The fund seeks to provide investment results that, before fees and expenses, correspond generally to the total return performance of the S&PRetail Select Industry Index. The fund provides exposure to the retail segment of the S&P TMI, which comprises the following sub-industries: Apparel Retail, Automotive Retail, Computer & Electronic Retail, Department Stores, Drug Retail, Food Retailers, General Merchandise Stores, Hypermarkets & Super Centers, Internet & Direct Marketing Retail, and Specialty Stores. It has AUM of $623.3 million and charges 0.35% in expense ratio (read:
5 Market-Beating Sector ETFs of March). Invesco S&P SmallCap Consumer Discretionary ETF ( PSCD Quick Quote PSCD - Free Report) — up 41.6%
The fund is based on the S&P SmallCap 600 Capped Consumer Discretionary Index. The index measures the overall performance of common stocks of U.S. consumer discretionary companies. These companies are principally engaged in providing consumer goods and services that are cyclical in nature, including retail, automotive, leisure and recreation, media and real estate. It has AUM of $106.4 million and charges 0.29% in expense ratio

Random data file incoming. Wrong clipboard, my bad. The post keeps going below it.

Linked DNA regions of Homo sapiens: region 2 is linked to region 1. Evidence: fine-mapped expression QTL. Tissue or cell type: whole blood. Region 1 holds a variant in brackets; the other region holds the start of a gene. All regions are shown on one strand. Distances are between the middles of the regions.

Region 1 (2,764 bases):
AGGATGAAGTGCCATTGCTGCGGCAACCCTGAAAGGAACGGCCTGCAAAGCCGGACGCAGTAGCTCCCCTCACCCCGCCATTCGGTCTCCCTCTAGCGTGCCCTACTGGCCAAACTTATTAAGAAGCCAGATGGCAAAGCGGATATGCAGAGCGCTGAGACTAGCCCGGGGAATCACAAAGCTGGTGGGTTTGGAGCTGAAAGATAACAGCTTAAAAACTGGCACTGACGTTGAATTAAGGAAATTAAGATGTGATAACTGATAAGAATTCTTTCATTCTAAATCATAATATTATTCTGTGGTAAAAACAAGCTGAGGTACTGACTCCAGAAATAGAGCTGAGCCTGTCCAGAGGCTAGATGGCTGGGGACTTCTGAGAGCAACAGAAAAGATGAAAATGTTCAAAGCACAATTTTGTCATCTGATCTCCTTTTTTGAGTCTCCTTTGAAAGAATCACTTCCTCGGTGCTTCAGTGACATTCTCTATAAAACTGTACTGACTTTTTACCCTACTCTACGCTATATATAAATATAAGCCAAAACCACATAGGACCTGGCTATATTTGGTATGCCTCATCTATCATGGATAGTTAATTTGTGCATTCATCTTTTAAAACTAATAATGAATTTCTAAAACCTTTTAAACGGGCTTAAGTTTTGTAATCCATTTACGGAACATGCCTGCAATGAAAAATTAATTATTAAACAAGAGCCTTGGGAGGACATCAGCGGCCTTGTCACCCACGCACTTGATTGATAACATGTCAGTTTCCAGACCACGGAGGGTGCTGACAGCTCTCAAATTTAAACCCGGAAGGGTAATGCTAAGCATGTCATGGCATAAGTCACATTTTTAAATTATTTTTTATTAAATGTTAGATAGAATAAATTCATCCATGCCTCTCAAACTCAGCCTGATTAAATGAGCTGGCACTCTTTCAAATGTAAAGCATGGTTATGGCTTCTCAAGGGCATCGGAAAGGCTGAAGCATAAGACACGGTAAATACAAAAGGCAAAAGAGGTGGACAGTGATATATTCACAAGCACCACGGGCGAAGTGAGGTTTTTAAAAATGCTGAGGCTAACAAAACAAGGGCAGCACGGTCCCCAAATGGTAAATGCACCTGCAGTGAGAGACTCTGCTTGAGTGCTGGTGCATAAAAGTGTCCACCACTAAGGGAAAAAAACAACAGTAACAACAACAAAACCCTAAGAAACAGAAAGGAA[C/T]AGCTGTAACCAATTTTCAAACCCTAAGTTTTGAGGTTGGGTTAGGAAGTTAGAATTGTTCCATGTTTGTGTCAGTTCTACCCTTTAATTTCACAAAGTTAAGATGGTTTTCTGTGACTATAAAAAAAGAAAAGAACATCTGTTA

First Trust Nasdaq Bank ETF ( FTXO Quick Quote FTXO - Free Report) — up 33.5%
The fund seeks investment results that correspond generally to the price and yield, before fees and expenses, of the Nasdaq US Smart Banks Index. The index is a modified factor weighted index, designed to provide exposure to US companies within the banking industry. It has an AUM of $227.3 million and charges 0.60% in expense ratio (read:
Top ETF Stories of First Quarter). SPDR S&P Regional Banking ETF ( KRE Quick Quote KRE - Free Report) — up 30.2%
The fund seeks to provide investment results that, before fees and expenses, correspond generally to the total return performance of the S&P Regional Banks Select Industry Index. It has AUM of $4.80 billion and charges 0.35% in expense ratio (read:
Bank ETFs Tumble on Archegos Downfall: What's in Store?). Want key ETF info delivered straight to your inbox?